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YES! DJ’s Antiques takes items on consignment! 

For the longest time, I misunderstood the world of second-hand shops. I assumed that all shops gathered their inventory by buying goods from people directly, or from donations. I was completely oblivious to consignments.

I also was completely unaware that online marketplaces like craigslist, Amazon, and eBay are also considered second-hand shops.

It turns out there are four types of second-hand shops – consignment, pawn, classified and thrift.

The difference between each one comes down to:

  • When you relinquish ownership of the physical possessions
  • When you are paid
  • Whether someone helps you sell your items


Consignment is when a shop sells goods for an owner. The owner keeps ownership of his item until it sells, if it sells. As the owner, you’d pay a small fee to the shop as compensation for them selling your item.

For example, you consign a children’s bicycle for $20. Generally, when they sell your bicycle, they take their % or FLAT CHARGE.  You receive the remaining. If the bicycle doesn’t sell, then you take your items home for typically no charge.

We set our own terms for how consignments work, so it’s important to ask the store policies before committing. When you visit the store, the items will have an identification code on the tag to identify which account gets credit for the sale.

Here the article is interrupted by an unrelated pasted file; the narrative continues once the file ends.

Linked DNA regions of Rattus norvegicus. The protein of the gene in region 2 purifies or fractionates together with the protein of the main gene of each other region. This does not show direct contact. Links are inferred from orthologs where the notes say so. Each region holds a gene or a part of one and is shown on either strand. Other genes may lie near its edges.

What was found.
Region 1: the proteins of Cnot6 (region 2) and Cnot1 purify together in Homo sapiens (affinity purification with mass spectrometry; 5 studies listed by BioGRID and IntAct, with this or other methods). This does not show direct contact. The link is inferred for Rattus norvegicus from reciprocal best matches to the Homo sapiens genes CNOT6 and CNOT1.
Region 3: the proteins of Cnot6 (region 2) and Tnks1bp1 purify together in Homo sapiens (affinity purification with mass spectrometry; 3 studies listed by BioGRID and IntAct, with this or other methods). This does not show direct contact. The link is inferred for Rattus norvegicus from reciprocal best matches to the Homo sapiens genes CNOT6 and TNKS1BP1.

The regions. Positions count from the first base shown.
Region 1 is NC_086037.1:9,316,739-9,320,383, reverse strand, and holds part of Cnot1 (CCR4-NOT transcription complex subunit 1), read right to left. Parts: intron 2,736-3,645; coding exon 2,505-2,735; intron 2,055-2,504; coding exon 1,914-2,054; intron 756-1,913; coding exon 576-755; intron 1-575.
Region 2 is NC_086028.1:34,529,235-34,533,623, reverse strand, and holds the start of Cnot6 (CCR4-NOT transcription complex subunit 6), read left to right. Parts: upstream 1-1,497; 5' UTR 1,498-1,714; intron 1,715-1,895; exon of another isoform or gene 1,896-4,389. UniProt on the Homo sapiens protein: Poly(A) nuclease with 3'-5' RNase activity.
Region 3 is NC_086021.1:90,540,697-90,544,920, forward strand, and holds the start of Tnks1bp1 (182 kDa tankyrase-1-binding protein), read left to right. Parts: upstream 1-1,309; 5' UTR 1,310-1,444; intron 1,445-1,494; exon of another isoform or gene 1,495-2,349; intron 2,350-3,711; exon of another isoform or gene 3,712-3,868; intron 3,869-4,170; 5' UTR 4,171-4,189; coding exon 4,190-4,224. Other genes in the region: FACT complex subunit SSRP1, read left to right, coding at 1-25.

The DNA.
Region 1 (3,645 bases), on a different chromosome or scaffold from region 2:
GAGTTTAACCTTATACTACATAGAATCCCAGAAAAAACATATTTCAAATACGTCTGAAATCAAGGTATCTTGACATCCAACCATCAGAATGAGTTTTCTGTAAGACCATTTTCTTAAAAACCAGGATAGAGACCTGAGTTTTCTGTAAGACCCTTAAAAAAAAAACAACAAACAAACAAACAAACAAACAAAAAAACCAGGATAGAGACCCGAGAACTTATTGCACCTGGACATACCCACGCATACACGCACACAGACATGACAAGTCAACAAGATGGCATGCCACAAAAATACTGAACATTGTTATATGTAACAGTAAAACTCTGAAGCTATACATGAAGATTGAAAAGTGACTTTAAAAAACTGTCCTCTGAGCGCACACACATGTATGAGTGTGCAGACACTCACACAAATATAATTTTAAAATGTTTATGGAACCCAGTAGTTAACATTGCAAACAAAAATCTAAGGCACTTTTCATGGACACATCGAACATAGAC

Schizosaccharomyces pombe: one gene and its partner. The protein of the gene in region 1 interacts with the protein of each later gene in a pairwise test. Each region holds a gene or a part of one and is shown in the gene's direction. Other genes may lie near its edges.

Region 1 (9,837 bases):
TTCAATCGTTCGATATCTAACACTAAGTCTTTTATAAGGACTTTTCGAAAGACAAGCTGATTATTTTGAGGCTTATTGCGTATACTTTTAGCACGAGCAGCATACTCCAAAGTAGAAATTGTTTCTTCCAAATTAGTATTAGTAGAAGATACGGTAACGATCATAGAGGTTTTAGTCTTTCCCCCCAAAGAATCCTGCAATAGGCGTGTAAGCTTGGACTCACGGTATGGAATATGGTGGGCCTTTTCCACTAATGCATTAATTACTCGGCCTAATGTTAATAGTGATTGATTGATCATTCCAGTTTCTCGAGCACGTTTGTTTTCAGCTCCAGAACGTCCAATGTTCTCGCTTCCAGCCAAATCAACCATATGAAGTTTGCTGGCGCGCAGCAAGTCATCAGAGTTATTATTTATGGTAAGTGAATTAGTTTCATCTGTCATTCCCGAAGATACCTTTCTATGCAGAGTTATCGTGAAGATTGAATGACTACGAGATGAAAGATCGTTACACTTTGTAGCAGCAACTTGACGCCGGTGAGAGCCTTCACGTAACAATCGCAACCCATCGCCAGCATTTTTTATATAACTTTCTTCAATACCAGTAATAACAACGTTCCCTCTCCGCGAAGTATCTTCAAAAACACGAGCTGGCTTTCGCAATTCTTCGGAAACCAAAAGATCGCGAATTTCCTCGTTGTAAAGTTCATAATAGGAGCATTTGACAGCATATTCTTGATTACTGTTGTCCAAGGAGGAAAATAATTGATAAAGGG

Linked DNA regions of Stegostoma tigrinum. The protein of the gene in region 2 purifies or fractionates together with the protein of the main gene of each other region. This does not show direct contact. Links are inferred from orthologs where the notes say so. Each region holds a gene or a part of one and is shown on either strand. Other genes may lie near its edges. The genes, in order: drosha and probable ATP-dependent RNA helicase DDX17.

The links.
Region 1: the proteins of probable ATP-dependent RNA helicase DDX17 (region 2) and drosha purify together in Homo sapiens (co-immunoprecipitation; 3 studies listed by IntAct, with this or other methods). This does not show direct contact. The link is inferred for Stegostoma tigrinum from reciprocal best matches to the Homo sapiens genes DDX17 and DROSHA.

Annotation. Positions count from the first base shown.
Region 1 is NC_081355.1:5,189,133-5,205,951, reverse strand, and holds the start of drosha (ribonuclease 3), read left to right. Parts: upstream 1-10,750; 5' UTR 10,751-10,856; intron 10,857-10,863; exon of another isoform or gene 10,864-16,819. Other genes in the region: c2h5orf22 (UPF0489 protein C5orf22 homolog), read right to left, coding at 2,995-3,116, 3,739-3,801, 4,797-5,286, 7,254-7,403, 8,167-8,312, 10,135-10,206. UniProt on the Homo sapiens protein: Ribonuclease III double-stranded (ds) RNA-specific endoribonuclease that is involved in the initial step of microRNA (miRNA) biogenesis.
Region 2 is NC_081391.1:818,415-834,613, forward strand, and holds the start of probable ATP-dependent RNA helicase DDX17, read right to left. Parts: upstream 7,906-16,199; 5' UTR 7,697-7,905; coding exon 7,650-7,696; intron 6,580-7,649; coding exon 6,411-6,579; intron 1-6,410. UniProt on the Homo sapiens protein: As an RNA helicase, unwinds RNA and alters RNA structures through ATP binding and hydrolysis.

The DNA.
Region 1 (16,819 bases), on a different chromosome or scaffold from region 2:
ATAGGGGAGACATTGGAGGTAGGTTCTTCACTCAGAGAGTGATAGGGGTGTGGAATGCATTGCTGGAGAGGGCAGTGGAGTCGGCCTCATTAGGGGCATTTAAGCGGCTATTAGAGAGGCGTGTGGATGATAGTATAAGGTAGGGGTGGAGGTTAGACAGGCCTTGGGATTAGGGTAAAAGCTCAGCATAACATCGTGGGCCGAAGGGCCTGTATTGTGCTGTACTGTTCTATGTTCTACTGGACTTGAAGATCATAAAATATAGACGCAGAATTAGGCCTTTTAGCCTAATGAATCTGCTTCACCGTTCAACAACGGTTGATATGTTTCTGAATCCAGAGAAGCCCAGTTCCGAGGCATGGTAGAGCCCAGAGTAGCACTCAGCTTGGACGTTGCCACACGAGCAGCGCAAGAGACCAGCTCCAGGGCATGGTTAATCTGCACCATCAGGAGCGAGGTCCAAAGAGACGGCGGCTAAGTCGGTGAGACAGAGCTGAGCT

How it works for the seller

It’s standard for you to drop off your items for a 30-, 60- or 90-day cycle. If your item doesn’t sell within that period, the shops will discount the item (by an agreed %), or you will need to pick it up. You can expect to be charged a commission, which the shop collects as its profit. Some shops offer you higher percentages if you take in-store credit instead of cash.

Is it worth it?

There isn’t a ton of inventory in our shop, so your item has less competition, but in some cases, there isn’t a ton of traffic coming through the door. It may take a while to see results from your item, if it is not heavily sought out.

Personally, I think consignment shops are worthwhile if you have quality goods to sell. Anyone at our shop is happy to tell you the history of our buyer trends, and if your object will likely sell, though no promises, of course!